Thursday, April 17, 2008

Tulips

Magnolia soulangania

Among the beautiful springtime flora are Saucer Magnolias (Magnolia soulangania.) Many people refer to them as tulip trees, even though they're a magnolia variety. These deciduous trees produce large red and white blossoms in the early weeks of spring, then shed their flowers for leaves.

Magnolias in full bloom on Bladgen and Allison

This particular example of a Saucer Magnolia was photographed on the corner of Blagden Avenue and Allison Street NW.

Photo copyright: D.C. Confidential, 4/08

7 comments:

NG said...

My husband and I recently had an argument about whether these were magnolias (my opinion) or not (his). Needless to say, I am the victor and he has to cook dinner for a week. Lordy, I love the Internet.

D.C. Confidential said...

NG: I wonder if I win anything from my mom? She keeps calling them tulip trees and I keep saying they're a magnolia. She almost had me convinced, but then I looked it up online and lo, and behold, magnolia.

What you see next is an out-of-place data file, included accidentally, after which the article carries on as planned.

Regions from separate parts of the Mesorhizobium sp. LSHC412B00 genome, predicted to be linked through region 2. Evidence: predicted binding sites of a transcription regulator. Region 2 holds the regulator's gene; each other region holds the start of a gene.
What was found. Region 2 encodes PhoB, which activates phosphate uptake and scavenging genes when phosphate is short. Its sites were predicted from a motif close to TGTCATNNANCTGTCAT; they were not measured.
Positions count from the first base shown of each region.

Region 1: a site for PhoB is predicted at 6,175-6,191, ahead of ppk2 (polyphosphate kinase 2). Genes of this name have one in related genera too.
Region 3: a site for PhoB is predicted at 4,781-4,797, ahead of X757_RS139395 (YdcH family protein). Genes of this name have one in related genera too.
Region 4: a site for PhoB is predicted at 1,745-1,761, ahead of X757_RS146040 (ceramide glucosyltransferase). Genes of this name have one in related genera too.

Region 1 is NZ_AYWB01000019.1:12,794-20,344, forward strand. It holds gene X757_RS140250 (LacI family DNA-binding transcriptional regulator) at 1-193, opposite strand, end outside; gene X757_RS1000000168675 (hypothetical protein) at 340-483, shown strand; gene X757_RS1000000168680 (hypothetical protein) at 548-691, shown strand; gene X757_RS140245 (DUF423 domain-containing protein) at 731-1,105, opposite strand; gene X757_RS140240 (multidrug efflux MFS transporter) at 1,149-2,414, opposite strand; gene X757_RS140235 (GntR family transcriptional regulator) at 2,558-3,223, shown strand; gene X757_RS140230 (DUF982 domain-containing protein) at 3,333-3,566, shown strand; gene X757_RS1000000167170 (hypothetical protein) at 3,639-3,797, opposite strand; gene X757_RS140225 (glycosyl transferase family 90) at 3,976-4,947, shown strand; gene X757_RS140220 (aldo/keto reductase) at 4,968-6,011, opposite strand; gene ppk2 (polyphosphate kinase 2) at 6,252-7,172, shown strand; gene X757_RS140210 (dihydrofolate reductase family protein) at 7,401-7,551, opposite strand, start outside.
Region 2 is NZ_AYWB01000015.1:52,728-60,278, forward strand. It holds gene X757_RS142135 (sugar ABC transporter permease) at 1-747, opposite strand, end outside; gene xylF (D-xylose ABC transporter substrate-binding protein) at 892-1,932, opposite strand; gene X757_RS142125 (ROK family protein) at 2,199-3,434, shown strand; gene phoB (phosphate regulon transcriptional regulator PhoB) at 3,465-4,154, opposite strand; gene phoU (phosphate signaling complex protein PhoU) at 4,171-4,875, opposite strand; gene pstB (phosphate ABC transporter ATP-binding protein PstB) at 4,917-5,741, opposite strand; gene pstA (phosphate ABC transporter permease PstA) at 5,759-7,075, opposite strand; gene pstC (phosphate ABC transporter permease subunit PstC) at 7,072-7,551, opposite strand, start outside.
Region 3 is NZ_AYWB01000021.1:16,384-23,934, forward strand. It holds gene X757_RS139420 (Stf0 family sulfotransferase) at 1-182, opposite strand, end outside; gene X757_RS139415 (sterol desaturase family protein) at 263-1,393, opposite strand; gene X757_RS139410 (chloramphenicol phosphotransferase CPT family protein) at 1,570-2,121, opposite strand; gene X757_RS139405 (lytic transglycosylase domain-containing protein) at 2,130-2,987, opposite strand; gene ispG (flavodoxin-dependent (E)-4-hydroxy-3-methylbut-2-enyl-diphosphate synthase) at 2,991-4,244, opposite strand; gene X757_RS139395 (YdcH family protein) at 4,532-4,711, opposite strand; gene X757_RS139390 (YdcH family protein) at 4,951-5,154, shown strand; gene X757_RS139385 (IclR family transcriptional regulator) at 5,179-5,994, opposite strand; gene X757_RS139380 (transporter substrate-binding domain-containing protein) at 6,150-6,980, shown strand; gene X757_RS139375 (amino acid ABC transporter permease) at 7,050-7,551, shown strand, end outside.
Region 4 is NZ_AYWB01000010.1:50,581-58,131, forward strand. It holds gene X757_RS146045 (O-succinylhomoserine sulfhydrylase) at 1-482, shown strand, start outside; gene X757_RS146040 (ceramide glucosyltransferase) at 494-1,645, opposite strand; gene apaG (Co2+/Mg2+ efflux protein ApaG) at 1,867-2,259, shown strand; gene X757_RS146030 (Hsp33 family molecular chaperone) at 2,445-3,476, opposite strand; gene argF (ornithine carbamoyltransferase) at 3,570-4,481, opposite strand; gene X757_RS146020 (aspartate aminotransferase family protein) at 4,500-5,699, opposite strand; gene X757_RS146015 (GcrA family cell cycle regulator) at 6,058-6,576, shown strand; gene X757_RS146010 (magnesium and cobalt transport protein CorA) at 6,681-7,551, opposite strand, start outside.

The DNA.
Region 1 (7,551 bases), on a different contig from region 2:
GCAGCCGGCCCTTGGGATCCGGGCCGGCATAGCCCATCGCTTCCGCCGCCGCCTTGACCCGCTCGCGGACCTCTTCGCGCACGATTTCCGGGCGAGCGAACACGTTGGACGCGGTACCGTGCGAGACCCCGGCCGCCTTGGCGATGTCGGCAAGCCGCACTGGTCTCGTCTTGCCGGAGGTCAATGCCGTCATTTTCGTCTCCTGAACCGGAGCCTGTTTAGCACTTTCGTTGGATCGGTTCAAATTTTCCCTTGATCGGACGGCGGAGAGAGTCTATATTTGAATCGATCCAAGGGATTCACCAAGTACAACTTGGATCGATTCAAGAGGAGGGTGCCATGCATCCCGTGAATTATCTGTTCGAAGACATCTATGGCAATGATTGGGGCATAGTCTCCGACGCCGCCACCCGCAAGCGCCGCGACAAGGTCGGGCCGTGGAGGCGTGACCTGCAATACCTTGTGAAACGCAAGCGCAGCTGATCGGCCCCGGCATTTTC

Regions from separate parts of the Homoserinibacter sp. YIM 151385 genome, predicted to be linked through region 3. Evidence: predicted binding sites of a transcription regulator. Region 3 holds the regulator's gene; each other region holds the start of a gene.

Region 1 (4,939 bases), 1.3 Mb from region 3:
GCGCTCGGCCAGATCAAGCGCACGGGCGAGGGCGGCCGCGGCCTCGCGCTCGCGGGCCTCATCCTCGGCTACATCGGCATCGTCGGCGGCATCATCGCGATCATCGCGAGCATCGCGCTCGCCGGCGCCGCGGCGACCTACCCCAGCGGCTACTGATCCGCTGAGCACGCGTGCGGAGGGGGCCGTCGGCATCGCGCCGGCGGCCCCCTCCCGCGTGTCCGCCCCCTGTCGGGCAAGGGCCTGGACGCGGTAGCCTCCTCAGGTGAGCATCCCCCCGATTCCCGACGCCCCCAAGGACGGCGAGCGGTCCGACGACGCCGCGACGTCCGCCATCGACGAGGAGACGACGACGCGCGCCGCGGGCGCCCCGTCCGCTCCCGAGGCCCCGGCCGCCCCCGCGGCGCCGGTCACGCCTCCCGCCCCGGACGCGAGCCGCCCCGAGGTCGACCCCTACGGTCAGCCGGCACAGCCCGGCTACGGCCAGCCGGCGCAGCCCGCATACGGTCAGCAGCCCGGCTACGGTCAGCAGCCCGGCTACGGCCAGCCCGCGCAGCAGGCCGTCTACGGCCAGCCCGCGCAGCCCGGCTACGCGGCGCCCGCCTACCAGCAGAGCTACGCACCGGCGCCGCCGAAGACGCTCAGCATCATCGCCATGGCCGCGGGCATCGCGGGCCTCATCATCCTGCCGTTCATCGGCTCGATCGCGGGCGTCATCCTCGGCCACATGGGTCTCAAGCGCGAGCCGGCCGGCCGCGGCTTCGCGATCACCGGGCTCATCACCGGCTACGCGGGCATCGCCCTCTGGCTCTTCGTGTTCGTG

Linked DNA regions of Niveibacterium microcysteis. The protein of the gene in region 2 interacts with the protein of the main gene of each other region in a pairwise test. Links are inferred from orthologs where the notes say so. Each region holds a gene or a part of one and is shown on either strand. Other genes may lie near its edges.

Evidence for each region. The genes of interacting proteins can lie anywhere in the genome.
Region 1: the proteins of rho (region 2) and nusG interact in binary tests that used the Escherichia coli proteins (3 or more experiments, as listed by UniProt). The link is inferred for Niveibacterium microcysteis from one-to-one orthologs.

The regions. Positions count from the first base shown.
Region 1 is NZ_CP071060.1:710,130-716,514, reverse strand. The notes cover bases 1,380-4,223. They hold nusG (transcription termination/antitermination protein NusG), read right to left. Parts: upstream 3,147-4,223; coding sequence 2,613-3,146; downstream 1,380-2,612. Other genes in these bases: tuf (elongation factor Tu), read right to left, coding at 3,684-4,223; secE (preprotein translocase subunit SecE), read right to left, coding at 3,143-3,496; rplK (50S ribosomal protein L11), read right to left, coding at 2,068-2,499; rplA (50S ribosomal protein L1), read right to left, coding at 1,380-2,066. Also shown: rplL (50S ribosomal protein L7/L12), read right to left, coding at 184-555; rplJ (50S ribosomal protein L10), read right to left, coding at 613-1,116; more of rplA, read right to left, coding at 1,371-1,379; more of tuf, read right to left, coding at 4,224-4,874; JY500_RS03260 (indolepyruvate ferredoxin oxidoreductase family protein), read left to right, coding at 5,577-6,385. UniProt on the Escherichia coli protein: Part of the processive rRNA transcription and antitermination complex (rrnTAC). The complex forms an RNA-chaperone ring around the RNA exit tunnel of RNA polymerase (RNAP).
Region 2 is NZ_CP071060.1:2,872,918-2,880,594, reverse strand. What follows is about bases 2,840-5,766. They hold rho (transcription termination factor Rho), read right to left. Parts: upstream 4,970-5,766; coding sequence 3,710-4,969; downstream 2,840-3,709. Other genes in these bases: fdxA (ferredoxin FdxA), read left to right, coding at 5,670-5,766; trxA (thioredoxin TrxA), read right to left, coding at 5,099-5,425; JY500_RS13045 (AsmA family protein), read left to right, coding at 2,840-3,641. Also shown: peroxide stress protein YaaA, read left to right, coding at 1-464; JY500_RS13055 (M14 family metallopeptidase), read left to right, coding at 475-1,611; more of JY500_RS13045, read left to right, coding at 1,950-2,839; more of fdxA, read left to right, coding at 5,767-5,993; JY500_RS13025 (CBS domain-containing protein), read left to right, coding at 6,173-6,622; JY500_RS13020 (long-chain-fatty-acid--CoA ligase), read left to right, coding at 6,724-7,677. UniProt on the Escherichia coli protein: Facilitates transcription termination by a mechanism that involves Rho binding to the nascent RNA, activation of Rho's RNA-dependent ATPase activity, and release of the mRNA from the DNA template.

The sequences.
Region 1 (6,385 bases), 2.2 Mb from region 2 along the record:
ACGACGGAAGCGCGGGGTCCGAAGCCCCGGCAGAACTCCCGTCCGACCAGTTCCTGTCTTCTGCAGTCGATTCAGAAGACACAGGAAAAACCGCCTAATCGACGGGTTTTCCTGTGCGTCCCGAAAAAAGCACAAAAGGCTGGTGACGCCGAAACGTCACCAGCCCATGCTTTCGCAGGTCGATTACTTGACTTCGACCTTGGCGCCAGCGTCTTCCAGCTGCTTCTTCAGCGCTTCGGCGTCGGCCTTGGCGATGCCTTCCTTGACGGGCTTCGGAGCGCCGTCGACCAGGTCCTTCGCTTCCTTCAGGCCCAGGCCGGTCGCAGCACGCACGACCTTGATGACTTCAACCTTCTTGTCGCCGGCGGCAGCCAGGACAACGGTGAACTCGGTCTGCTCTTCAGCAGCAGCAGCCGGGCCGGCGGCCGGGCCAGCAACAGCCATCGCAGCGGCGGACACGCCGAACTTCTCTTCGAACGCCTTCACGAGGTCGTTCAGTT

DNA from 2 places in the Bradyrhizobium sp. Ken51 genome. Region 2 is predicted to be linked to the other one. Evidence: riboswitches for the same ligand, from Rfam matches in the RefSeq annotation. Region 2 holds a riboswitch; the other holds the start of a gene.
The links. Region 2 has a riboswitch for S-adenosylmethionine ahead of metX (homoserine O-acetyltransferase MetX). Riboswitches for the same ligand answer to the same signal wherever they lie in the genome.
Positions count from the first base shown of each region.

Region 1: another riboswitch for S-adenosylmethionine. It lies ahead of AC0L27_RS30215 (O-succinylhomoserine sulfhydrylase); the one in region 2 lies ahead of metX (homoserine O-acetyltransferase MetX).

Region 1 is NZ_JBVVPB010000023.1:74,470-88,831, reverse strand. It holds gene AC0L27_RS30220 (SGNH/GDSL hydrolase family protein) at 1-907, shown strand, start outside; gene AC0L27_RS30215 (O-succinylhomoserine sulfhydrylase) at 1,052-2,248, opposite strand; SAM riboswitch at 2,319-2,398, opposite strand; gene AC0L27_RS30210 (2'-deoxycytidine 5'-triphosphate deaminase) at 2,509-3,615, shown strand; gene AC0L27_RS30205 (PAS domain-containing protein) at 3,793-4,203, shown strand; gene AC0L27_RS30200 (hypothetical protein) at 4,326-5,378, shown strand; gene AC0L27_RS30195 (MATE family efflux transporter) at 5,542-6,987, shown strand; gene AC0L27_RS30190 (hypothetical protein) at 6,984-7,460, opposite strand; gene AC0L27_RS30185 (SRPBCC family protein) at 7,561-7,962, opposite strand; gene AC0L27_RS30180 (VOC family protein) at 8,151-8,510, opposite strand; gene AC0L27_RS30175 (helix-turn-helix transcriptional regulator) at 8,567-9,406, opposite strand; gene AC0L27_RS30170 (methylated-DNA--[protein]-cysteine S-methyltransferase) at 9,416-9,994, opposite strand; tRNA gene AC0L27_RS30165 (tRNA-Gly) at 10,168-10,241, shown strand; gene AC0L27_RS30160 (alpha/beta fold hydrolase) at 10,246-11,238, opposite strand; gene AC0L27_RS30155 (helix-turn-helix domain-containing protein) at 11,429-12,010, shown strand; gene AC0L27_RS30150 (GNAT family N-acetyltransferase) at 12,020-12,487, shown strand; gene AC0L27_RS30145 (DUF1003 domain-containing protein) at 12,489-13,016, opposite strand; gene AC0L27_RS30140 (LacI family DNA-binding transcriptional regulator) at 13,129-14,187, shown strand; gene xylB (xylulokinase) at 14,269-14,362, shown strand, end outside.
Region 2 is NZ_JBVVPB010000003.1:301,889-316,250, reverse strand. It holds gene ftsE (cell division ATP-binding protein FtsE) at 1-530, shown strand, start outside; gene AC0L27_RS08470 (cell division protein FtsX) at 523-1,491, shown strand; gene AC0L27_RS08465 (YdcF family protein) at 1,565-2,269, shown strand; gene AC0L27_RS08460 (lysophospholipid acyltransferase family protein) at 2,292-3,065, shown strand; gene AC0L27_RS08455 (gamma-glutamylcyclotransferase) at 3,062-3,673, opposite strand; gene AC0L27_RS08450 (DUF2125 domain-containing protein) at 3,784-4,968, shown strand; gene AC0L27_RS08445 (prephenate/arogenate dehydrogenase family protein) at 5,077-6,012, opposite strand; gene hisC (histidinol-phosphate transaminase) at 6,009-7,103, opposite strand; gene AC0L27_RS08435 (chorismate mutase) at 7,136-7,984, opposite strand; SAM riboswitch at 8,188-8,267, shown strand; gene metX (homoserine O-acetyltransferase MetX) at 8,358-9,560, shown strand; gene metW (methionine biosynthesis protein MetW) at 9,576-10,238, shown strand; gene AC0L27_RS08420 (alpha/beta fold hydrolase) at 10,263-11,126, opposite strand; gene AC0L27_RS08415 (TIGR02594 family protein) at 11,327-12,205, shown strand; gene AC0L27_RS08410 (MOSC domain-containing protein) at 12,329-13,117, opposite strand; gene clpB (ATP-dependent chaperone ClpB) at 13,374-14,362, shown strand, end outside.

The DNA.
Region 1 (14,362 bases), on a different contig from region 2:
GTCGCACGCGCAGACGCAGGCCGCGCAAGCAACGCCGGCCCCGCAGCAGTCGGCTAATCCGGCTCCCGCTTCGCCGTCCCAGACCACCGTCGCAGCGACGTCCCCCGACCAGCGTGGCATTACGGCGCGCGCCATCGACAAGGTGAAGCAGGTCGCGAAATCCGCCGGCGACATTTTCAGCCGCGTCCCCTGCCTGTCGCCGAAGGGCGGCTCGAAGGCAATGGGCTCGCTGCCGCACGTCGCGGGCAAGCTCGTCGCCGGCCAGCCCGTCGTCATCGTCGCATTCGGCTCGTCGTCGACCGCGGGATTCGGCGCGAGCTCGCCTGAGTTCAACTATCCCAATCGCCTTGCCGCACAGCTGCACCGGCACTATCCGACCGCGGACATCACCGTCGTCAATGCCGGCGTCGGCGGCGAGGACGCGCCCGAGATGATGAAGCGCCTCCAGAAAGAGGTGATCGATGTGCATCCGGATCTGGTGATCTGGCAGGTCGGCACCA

As per your comment re: the Internets: AMEN! :-)

Fénix - Bostonscapes said...

I've always known them as magnolia, but I love the "tulip tree" name (new to me). :)

D.C. Confidential said...

Fénix: I didn't know this until I looked it up, but there is actually a variety of poplar called a tulip poplar. It has a blossom that is shaped like a tulip, but it's colors are a bit more muted. Who knew?

kunal bhatia said...

love the angle and the little touch that u've given to the first photo!
- Mindless Mumbai

The Artful Eye said...

I have seen beautiful magnolia trees but never one this spectacular and I love tulips.

D.C. Confidential said...

Kunal: Thank you! And welcome!

Andrea: These trees always blow me away, they're so beautiful. It's too late this year, but I need to get out before dawn to see if these have an identifiable fragrance. I'm sure if they do, it's lovely.